While Yankees starter Corey Kluber held the Texas Rangers hitless on Wednesday in the second no-hitter in 24 hours and sixth of the season, Hall of Fame pitcher Nolan Ryan was likely not tuned into the broadcast on the YES Network.
And it wasn’t because Kluber’s no-no came against the team Ryan played for in the last five seasons of his 27-year career in Major League Baseball.
Ryan, like many baseball fans, is disturbed by the rise of strikeouts in MLB and the lack of balls being put in play in today’s game. With nearly 18 strikeouts per game this season (double the amount of Ks per game in the 1980s), the season strikeout record surely will be broken this year for the 15th consecutive time. (As will the record for hit batsmen, which is a related issue because it speaks to the increased focus on velocity, not control.)
“It’s worrisome,” Ryan, who is MLB’s all-time strikeout leader with 5,714 and holds the record for no-hitters with seven, told ESPN. “It has turned me off to the game.”
While strikeouts aren’t the only reason no-hitters have seemingly become commonplace, they are surely a factor in why there have been six no-hitters before the end of May, one short of tying the record for the most in a season in the modern era and two shy of tying the MLB record of eight that was set in 1884.
The six no-hitters thus far this season:
April 9: Joe Musgrove, Padres vs. Rangers (10 Ks)
April 14: Carlos Rodón, White Sox vs. Indians (7 Ks)
May 5: John Means, Orioles vs. Mariners (12 Ks)
May 7: Wade Miley, Reds vs. Indians (8 Ks)
May 18: Spencer Turnbull, Tigers vs. Mariners (9 Ks)
May 19: Kluber, Yankees vs. Rangers (9 Ks)
(Also, don’t forget Madison Bumgarner’s seven-inning no-hitter on April 25 that didn’t officially count as one because it wasn’t in nine innings. He had seven strikeouts.)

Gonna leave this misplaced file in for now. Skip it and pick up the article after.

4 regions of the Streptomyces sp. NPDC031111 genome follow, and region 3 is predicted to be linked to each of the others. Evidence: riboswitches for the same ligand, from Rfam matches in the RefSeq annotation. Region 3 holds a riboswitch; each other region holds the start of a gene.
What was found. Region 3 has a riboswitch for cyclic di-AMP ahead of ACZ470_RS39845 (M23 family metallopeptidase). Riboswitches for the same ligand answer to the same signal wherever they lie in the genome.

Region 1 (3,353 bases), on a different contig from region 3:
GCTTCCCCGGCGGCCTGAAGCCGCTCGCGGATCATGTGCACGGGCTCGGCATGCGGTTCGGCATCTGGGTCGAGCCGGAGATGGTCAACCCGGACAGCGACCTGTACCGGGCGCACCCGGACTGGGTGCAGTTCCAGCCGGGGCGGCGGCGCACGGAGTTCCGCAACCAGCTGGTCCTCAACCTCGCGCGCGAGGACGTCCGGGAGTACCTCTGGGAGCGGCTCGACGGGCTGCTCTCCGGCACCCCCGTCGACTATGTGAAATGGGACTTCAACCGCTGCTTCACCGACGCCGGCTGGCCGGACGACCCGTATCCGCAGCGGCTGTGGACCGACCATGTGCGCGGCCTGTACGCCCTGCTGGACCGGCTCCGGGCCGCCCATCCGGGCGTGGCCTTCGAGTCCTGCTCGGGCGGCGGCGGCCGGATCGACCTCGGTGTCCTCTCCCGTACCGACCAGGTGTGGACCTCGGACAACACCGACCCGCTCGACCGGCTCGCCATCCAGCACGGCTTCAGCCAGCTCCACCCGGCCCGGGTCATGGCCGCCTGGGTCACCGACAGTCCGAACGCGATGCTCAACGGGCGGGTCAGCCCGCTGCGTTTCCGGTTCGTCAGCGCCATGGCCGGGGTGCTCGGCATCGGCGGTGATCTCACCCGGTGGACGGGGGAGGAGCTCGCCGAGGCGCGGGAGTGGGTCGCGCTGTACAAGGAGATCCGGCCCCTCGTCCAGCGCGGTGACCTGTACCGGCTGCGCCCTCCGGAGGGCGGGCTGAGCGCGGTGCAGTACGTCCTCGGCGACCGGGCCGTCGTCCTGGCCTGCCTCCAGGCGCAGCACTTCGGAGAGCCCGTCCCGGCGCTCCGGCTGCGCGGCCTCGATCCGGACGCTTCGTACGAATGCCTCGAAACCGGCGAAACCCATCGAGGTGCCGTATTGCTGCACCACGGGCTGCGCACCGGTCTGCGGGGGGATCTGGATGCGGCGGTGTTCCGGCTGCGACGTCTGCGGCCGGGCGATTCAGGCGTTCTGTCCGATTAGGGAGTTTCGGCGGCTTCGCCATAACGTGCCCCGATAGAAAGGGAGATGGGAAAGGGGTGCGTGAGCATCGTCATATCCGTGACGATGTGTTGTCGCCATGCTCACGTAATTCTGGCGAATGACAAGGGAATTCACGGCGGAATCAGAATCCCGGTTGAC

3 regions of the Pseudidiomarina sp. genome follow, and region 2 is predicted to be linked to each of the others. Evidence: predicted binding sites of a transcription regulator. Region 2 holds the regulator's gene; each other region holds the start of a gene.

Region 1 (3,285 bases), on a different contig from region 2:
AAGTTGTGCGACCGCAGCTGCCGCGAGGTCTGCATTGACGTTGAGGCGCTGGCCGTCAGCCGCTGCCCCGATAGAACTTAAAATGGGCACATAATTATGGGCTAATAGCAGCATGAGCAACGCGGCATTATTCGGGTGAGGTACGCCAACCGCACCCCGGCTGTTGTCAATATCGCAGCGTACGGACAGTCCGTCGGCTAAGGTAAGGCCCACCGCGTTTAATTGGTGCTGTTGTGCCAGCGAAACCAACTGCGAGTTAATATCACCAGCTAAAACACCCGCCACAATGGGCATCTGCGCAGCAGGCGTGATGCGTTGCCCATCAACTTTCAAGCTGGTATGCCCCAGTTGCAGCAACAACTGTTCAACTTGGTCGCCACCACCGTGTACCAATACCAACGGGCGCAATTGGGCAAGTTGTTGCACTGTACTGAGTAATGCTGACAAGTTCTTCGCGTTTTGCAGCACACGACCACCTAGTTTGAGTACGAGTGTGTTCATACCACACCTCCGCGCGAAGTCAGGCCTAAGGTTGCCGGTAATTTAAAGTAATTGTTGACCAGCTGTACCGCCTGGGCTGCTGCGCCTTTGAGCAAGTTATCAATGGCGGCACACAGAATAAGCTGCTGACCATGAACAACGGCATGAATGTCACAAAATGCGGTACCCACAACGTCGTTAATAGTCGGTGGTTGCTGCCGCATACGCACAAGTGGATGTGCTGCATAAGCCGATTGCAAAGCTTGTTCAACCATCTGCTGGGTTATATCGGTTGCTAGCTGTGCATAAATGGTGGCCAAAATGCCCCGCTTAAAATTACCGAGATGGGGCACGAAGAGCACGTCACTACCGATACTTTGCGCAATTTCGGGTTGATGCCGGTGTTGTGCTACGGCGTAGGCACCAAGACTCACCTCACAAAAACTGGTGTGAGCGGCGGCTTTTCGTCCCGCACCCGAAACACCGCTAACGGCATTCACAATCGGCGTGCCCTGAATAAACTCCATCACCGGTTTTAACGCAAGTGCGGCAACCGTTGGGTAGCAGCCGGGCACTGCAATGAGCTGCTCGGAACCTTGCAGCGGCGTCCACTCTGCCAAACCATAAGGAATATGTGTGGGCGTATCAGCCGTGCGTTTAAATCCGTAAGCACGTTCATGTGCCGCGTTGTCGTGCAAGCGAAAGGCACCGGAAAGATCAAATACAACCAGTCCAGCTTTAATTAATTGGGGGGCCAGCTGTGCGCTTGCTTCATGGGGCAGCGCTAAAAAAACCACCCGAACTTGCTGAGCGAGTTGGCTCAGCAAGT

Sitting at 15th on MLB’s all-time list for strikeouts per nine innings with a K/9 rate of 9.5, Ryan wouldn’t even be in the top 30 this season if he was still playing. While there’s certainly a case to be made that Ryan would deservingly be behind New York Mets Jacob deGrom (14.6) in K/9 rate were he still taking the mound, it is a clear indication of the K crisis that MLB’s all-time strikeout leader would theoretically be behind guys like Kevin Gausman of the Giants, Steven Matz of the Blue Jays and Dylan Bundy of the Angels.
The rise in strikeouts across the league, logically, coincides with a decrease in the number of hits. There were 1,092 more strikeouts than hits in April, the largest gap in any month in MLB history. As of Wednesday, the average game included 7.83 hits per team, and only one season during the dead-ball era — 1908 — has ended with a lower figure.
“It’s unbelievable,” Astros manager Dusty Baker said. “I watched a game the other night, the first three innings, the ball wasn’t put in play by either team. Everyone struck out. I’ve never seen that.”
Ryan hasn’t either because he apparently wasn’t watching, and we really can’t blame him.
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